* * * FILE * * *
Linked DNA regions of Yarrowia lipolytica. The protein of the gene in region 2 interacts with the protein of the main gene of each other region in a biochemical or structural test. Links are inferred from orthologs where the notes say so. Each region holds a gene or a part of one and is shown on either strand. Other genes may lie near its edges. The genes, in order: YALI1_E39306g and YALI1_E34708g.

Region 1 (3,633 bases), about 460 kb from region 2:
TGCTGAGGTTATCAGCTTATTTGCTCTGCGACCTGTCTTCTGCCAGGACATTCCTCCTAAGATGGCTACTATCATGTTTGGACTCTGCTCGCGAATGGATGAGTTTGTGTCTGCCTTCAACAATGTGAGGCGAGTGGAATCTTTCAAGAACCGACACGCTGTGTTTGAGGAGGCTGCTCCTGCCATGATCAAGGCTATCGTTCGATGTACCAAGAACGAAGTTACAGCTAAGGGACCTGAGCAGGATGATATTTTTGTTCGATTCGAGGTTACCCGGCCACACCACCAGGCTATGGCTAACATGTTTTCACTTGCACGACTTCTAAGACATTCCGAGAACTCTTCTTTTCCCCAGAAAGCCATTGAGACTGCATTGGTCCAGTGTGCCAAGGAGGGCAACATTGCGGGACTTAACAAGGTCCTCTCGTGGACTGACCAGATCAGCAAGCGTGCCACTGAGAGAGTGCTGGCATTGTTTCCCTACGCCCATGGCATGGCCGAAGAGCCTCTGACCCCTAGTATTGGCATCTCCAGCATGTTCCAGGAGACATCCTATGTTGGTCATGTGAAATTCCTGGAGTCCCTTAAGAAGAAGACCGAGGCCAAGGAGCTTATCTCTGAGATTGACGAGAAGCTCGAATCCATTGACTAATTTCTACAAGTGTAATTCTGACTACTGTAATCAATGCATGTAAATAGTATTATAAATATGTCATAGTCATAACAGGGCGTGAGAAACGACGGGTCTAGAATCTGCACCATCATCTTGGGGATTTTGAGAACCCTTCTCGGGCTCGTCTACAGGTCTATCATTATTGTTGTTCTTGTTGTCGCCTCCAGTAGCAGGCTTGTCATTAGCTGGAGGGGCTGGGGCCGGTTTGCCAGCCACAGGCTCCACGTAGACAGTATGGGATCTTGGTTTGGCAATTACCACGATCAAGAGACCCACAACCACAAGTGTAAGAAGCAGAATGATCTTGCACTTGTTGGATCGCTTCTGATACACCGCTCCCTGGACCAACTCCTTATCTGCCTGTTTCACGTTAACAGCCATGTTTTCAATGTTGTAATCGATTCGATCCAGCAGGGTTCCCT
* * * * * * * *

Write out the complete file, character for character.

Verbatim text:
Linked DNA regions of Yarrowia lipolytica. The protein of the gene in region 2 interacts with the protein of the main gene of each other region in a biochemical or structural test. Links are inferred from orthologs where the notes say so. Each region holds a gene or a part of one and is shown on either strand. Other genes may lie near its edges. The genes, in order: YALI1_E39306g and YALI1_E34708g.

Region 1 (3,633 bases), about 460 kb from region 2:
TGCTGAGGTTATCAGCTTATTTGCTCTGCGACCTGTCTTCTGCCAGGACATTCCTCCTAAGATGGCTACTATCATGTTTGGACTCTGCTCGCGAATGGATGAGTTTGTGTCTGCCTTCAACAATGTGAGGCGAGTGGAATCTTTCAAGAACCGACACGCTGTGTTTGAGGAGGCTGCTCCTGCCATGATCAAGGCTATCGTTCGATGTACCAAGAACGAAGTTACAGCTAAGGGACCTGAGCAGGATGATATTTTTGTTCGATTCGAGGTTACCCGGCCACACCACCAGGCTATGGCTAACATGTTTTCACTTGCACGACTTCTAAGACATTCCGAGAACTCTTCTTTTCCCCAGAAAGCCATTGAGACTGCATTGGTCCAGTGTGCCAAGGAGGGCAACATTGCGGGACTTAACAAGGTCCTCTCGTGGACTGACCAGATCAGCAAGCGTGCCACTGAGAGAGTGCTGGCATTGTTTCCCTACGCCCATGGCATGGCCGAAGAGCCTCTGACCCCTAGTATTGGCATCTCCAGCATGTTCCAGGAGACATCCTATGTTGGTCATGTGAAATTCCTGGAGTCCCTTAAGAAGAAGACCGAGGCCAAGGAGCTTATCTCTGAGATTGACGAGAAGCTCGAATCCATTGACTAATTTCTACAAGTGTAATTCTGACTACTGTAATCAATGCATGTAAATAGTATTATAAATATGTCATAGTCATAACAGGGCGTGAGAAACGACGGGTCTAGAATCTGCACCATCATCTTGGGGATTTTGAGAACCCTTCTCGGGCTCGTCTACAGGTCTATCATTATTGTTGTTCTTGTTGTCGCCTCCAGTAGCAGGCTTGTCATTAGCTGGAGGGGCTGGGGCCGGTTTGCCAGCCACAGGCTCCACGTAGACAGTATGGGATCTTGGTTTGGCAATTACCACGATCAAGAGACCCACAACCACAAGTGTAAGAAGCAGAATGATCTTGCACTTGTTGGATCGCTTCTGATACACCGCTCCCTGGACCAACTCCTTATCTGCCTGTTTCACGTTAACAGCCATGTTTTCAATGTTGTAATCGATTCGATCCAGCAGGGTTCCCT